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Identification of white growth on garden plants

Posted by Pat1010 MA (My Page) on
Fri, Sep 28, 12 at 21:29

There is a whitish pest growing on peonies, lilac and phlox. I think it must be some kind of mould or fungus. Does anyone know what it is, or how I can get rid of it?

Thanks!


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RE: Identification of white growth on garden plants

Pat, it's called 'powdery mildew' and it's a type of fungus. It's also very common on lilacs, roses and more. Usually if your plants get a lot of sun and warmth with good air circulation, it will help to prevent it. When conditions are humid and plants get shade, or when the leaves stay wet overnight, etc. it is more likely to appear. That's why it's best not to water in the evening, especially now that it's getting dark earlier and nights are cooler.

It generally doesn't kill the plant, although it looks unsightly. It can weaken plants though, and make them more susceptible to other, more serious diseases.

You can search online for treatment, but generally a mix of neem oil (available at most garden centers) or even canola oil with a little dish detergent is sprayed on the plants. Best to do this on a cloudy day in the morning, not in bright sun.

So anyway now that you know what it is, you can also look online for more information. Hope this helps.

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RE: Identification of white growth on garden plants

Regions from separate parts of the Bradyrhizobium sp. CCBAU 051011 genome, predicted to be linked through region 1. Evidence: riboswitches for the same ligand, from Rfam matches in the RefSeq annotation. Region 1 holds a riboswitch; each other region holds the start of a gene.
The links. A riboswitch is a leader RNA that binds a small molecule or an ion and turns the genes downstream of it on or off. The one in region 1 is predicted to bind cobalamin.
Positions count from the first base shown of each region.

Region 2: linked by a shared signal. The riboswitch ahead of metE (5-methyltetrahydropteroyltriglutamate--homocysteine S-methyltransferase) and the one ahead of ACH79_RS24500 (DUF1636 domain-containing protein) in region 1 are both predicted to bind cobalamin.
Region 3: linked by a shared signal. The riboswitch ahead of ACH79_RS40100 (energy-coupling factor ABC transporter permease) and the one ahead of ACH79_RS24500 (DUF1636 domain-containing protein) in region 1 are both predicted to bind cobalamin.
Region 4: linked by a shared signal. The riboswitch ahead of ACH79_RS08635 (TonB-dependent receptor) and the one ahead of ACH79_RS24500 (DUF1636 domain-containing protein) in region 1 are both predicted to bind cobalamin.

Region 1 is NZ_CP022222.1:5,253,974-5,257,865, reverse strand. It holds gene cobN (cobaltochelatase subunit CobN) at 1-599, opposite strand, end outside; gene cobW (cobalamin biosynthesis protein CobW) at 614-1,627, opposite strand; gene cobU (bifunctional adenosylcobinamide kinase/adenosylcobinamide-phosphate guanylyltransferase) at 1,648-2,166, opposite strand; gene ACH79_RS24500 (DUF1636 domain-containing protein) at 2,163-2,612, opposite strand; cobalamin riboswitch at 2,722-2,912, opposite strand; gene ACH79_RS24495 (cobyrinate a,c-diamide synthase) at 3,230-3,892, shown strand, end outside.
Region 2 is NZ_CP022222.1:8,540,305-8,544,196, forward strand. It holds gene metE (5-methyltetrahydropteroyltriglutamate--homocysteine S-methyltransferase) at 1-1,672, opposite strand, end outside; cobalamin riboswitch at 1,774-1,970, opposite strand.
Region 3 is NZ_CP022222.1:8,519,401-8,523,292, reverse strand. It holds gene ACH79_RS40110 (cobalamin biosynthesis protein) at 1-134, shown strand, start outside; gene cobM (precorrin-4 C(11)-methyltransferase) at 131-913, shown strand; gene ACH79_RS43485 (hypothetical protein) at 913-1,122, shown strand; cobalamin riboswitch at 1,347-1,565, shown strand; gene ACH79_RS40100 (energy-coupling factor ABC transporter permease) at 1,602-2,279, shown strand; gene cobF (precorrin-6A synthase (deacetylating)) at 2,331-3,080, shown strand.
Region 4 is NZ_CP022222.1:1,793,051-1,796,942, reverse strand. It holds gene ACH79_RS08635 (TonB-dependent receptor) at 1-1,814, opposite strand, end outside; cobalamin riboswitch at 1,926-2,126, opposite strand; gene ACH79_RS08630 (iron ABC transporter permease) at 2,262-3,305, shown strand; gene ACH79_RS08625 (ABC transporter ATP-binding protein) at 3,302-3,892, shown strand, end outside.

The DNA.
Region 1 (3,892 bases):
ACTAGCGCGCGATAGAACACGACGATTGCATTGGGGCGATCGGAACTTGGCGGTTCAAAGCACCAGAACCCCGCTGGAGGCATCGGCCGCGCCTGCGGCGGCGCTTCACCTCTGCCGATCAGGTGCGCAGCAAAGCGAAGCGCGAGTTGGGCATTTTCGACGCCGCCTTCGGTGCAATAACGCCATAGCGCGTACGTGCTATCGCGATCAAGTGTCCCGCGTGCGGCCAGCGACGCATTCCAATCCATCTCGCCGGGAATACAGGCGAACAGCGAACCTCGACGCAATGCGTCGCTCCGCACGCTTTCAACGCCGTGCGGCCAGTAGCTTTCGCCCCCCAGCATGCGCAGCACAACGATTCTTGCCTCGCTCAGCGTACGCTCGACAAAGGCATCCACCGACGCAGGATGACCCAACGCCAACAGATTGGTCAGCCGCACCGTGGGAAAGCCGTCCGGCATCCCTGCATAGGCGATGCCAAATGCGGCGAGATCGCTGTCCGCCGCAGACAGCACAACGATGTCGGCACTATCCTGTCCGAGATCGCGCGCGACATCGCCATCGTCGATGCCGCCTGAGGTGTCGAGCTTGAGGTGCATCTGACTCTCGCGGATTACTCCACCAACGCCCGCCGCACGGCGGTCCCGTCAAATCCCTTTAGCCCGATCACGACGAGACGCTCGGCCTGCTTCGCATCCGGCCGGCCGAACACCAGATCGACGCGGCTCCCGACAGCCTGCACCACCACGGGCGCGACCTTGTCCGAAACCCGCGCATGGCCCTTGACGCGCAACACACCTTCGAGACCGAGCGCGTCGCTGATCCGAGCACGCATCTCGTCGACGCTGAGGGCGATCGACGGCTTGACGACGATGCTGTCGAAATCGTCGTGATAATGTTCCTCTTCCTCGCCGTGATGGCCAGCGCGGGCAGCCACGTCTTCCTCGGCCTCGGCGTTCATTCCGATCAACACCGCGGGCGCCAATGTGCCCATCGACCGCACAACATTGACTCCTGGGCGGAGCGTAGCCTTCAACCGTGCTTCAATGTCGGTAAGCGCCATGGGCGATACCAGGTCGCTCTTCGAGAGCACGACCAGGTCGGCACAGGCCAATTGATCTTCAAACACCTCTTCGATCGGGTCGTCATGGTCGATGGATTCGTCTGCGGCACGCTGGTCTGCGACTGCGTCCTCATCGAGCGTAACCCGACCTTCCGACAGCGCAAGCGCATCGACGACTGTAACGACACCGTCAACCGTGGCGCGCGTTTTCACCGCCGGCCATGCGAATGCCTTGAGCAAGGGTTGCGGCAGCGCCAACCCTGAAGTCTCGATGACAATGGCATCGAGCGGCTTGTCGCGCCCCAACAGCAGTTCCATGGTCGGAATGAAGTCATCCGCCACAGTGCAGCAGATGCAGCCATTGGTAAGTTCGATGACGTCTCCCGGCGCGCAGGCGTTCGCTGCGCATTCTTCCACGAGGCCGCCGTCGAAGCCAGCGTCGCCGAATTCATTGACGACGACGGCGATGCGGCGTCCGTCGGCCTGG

Another thing that may help for next year is really good sanitation this fall. Remove all the old leaves from your perennials after frost and if you have mulch under plants, remove the surface layer of that. If you don't you might consider adding a thin layer next spring since many funguses get onto leaves by splashing up from dirt when it rains.

As Bill said, good watering and air circulation is important. Some plants are more susceptible to PM than others, so in the future you can check on whether a particular variety is likely to be resistant before you buy.


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RE: Identification of white growth on garden plants

I agree that it's powdery mildew, but have 1 thing to add.

I've read (and observed, more to the point) that it's most common in drought-stressed plants, so during the growing season thorough, deep watering is essential to keep it at bay.

UMass has a fact sheet about it - it seems a little thin to me, but I'll attach the link. There may be a better one at one of the arboretum sites.

Here is a link that might be useful: UMass extension fact sheet


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